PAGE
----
Keep all fonts to 12pt or below, but not too small to read.
Restructure all bullet lists to short, run-on paragraphs, also in telegraph style. You need some white space (to make the resume readable) but use the Paragraph function of Word (Mac has a similar function) to alter the space between lines and paragraphs.
Change your header to put your name, phone number and email on the right side, your address on the left.
Pictures are never good. If you’ve got them in your resume, ditch them. (Side Note: they are required on CV’s, which have their own rules.)
Combine and condense.
Your most recent ten years should be clearly stated and described, but earlier employment, unless it is for some reason important, can be just the name and location of the property, your position and date of employment. You can resort to a combined paragraphs for non-management postions, something like:
1991-2001 Worked all positions from dishwasher to lead line cook in Chez John (fine dining – Atlanta, GA), The Old Oak House (Steak Restaurant, Cleveland, OH), the Green Roofed Inn (Relais Chateaux, Burk Burnette, TX)………. Slip in points like volume, ratings, or a well-known mentor as necessary. Try not to leave this out. (Read about the importance of provenance.)
Save even more space.
1991 – 2001 Employed at a number of restaurants from fast food to white table cloth in all non management positions.
Take stages out of your job history and add them to education. A short paragraph is more effective than a long bullet list. If you are more seasoned, they stages may be superfluous.
Don’t list consultancies, if they were simultaneous with full time employment. Save them for the interview or add just one line like: “Consultancies: During the past years I have consulted to both high end and QSR properties including the Black Cow, Moonraker’s Dream and Chez George.” Don’t include moonlighting or extraneous catering.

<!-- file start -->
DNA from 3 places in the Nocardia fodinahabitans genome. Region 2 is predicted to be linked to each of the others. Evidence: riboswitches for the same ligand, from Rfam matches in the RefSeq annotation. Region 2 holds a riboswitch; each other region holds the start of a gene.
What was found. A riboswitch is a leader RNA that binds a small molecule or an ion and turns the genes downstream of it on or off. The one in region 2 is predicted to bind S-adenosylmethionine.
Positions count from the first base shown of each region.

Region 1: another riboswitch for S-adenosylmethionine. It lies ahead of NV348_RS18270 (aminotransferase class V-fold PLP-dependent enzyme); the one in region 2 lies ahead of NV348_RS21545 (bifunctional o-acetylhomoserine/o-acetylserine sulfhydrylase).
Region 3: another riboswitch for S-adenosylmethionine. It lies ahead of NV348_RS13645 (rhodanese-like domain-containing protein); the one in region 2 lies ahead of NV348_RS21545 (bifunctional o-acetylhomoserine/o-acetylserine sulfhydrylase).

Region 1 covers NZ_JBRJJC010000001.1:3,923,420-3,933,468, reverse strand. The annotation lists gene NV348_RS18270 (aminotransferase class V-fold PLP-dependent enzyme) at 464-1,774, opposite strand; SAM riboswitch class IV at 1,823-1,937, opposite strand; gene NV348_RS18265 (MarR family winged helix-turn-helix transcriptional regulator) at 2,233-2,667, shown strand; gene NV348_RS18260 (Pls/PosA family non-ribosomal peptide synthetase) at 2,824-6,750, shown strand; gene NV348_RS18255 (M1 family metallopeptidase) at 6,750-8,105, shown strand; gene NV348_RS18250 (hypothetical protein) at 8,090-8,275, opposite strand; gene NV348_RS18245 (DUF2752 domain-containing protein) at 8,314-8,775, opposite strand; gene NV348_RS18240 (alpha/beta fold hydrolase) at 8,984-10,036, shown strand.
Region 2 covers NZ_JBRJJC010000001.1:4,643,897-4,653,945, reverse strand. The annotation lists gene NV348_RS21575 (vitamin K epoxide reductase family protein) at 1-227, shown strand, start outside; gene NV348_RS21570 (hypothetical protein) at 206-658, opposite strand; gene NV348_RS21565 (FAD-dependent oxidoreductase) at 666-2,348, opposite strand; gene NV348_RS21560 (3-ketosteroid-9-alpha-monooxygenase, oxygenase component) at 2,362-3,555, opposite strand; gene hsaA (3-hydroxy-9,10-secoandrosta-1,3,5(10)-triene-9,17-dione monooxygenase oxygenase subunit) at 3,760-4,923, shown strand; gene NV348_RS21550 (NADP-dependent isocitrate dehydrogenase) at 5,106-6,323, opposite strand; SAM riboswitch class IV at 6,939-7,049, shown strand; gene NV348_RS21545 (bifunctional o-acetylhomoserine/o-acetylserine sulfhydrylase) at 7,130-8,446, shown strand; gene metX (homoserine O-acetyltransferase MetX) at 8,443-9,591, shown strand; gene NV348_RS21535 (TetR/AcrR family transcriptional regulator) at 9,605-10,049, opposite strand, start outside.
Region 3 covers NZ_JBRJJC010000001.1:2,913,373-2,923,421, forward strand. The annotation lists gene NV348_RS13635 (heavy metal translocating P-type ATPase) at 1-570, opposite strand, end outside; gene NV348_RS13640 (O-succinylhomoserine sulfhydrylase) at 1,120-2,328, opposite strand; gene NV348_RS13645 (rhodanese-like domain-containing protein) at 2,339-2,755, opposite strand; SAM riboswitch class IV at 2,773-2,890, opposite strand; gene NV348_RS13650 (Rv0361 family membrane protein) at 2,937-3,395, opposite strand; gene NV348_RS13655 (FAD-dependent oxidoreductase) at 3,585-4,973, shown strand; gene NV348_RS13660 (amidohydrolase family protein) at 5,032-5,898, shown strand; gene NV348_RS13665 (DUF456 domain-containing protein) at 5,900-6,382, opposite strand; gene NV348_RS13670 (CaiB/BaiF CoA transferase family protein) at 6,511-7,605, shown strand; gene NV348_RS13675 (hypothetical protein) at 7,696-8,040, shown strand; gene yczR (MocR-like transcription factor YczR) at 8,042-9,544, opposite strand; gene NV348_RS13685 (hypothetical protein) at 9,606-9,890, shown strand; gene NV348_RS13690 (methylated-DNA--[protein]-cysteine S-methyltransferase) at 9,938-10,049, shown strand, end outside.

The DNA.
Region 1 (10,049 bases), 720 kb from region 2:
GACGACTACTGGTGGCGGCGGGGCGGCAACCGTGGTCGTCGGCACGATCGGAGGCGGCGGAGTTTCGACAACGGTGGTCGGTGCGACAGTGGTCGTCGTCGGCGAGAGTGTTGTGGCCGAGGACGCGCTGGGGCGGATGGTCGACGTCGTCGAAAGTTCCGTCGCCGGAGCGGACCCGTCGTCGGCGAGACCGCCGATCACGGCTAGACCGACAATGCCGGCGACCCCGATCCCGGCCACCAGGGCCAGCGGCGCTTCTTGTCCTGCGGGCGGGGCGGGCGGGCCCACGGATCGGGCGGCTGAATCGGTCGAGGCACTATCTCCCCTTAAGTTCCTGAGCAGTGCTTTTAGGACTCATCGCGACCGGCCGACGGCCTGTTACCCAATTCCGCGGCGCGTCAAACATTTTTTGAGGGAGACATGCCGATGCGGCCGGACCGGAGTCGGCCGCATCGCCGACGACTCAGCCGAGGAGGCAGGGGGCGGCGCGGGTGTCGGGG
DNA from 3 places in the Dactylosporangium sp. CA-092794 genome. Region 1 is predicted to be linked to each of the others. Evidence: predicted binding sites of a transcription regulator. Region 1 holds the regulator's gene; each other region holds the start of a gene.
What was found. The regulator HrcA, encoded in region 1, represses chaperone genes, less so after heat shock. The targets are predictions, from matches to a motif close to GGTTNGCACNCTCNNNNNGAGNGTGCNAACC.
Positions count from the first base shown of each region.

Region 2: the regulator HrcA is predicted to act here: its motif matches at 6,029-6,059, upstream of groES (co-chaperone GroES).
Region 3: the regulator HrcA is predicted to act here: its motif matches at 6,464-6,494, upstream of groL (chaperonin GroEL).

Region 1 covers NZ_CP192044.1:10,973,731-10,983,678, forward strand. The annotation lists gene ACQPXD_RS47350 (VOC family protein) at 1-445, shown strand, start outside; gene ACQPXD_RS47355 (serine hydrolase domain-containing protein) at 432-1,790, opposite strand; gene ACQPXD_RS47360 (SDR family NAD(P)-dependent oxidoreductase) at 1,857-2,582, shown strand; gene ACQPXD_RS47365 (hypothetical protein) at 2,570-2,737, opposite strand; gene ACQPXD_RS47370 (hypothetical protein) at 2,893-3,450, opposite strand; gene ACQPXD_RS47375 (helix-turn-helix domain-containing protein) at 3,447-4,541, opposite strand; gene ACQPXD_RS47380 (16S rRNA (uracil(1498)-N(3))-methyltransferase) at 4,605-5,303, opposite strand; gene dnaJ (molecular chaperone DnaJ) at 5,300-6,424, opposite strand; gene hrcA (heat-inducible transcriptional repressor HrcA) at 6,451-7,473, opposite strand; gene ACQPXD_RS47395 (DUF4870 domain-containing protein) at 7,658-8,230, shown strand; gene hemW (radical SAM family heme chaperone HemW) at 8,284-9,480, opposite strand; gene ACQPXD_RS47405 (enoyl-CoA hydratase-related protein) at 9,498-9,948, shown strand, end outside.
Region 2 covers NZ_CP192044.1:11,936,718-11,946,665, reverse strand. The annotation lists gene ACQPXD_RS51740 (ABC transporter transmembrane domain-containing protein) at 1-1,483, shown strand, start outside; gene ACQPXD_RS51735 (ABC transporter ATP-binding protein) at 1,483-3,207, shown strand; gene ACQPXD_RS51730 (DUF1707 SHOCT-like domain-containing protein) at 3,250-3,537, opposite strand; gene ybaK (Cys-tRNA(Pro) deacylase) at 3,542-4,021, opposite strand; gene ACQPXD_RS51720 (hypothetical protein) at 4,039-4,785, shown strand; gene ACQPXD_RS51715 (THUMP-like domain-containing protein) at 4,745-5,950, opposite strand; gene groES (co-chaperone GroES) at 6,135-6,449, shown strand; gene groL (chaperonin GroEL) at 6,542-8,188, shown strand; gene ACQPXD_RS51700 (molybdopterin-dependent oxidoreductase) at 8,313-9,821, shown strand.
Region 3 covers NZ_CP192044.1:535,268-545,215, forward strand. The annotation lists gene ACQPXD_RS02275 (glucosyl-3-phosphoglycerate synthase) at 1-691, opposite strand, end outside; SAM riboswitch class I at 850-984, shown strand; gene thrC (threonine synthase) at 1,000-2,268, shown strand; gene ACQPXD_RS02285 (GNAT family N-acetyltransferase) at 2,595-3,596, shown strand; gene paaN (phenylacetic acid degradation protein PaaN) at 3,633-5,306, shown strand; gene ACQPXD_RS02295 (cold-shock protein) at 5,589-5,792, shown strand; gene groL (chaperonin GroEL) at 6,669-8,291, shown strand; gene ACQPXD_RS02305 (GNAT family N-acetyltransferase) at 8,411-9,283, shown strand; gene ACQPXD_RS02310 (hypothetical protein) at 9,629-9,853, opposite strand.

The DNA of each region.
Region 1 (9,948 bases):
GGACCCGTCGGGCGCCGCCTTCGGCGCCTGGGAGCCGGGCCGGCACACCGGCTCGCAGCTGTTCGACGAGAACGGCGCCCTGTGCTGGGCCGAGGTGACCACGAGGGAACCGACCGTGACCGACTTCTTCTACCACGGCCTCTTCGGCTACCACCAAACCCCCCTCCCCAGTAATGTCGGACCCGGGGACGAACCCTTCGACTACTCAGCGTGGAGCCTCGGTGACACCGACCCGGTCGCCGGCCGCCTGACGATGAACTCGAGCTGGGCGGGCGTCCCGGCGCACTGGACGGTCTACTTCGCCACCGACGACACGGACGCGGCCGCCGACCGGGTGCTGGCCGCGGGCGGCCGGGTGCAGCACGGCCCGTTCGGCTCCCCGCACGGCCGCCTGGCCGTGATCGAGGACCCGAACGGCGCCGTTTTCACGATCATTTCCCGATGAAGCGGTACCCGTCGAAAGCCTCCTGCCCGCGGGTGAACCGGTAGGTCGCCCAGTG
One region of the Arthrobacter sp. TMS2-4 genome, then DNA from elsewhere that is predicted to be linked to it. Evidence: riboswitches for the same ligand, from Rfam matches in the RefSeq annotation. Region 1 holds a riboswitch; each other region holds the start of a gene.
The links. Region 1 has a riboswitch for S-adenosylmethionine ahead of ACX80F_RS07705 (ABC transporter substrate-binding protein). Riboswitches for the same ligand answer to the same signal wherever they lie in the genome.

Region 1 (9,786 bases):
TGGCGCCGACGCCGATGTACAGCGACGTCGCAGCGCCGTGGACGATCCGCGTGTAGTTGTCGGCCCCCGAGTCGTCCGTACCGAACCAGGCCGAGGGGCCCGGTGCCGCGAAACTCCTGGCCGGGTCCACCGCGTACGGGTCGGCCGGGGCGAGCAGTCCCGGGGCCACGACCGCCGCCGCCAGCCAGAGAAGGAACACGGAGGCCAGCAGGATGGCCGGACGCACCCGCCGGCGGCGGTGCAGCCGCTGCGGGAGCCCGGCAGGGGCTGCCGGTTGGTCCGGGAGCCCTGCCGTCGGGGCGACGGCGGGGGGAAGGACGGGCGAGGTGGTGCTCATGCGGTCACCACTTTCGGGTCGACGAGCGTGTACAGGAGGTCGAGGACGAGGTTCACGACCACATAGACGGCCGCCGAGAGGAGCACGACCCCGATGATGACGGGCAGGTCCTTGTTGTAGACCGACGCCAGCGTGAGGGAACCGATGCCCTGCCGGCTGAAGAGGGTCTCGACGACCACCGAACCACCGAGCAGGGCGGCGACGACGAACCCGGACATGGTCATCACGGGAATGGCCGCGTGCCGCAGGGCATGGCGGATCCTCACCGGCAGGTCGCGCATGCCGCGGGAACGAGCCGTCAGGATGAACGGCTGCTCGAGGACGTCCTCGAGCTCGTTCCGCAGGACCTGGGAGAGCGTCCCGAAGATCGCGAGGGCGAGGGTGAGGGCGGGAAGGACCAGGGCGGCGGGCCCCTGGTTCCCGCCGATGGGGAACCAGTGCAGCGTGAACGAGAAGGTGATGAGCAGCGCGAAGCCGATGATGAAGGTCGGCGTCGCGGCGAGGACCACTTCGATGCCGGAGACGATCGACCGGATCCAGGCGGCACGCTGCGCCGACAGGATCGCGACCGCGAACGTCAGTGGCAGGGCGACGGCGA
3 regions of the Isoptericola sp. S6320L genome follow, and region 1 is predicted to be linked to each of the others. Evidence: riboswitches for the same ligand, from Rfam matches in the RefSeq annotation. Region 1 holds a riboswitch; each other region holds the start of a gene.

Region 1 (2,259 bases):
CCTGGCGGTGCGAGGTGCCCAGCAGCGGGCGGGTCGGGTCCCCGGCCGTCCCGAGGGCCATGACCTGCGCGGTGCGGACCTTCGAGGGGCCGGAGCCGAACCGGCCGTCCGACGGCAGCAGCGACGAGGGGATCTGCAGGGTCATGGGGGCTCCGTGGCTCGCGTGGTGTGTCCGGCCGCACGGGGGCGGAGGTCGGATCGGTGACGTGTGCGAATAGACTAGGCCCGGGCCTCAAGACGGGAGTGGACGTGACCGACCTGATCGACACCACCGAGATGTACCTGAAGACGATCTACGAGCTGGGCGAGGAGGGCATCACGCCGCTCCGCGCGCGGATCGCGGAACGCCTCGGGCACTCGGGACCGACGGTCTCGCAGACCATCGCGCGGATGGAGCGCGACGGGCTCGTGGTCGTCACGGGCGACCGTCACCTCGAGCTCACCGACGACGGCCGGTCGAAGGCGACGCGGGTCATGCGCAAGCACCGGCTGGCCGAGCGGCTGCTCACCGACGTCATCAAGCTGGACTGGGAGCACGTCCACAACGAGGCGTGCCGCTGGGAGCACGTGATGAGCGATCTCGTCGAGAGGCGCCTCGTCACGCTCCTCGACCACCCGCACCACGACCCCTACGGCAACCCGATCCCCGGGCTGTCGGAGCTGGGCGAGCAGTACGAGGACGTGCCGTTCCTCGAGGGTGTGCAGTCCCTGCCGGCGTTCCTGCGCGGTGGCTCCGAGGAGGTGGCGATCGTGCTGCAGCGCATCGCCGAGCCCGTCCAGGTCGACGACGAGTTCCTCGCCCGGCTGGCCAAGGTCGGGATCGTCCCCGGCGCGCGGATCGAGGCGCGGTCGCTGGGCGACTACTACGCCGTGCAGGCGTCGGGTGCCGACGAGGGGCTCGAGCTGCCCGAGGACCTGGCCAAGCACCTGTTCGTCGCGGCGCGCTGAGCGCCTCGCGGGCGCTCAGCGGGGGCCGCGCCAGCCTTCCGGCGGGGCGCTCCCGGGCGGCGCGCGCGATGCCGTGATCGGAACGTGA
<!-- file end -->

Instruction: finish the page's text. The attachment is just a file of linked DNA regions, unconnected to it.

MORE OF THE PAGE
In principle, you should state all the jobs you have had. If you don’t , you can be sure someone will say, “She worked at Benoit. I am positive. What? It’s not on her resume. There must be a reason?” In practice, however, there is an understanding that stays under three months are pretty much trial events, so if they don’t leave you with a gaping hole (Which you should not fill by stretching other positions), just leave them out.
Use your head:
What you are doing in editing your resume to a manageable size is essentially allocating space to the most important data. We can compare this to cleaning your desk or your station. Only the necessary matter can be allowed to stay on top. You can assume that the person who reads it has some knowledge of the industry, so you can determine what you can keep on the surface, and what you can omit. The better known a property, for instance, the less resume real estate you need to spend on it. A Grand Hyatt, a Ritz Carlton, Morton’s or Gramercy Tavern, for example, should be well enough known to anyone reading your resume, that you can spare words, while you will want to give some details for a country Inn or one off mountain resort.
The Resume is an introduction, not a production. You do not have to be exhaustive or even complete. The interview serves that purpose.
The focus of your resume (and your interview) should be what is important to the employer. It is not about you. It’s about her or him.
Much of what clutters a resume can be put in a cover letter. Remember, though, that these are not always read. Like the resume, your cover letter should be short and reserved for a few important points.
Even the best resume cannot cover up for a sporadic, unfocused career with two jobs a year.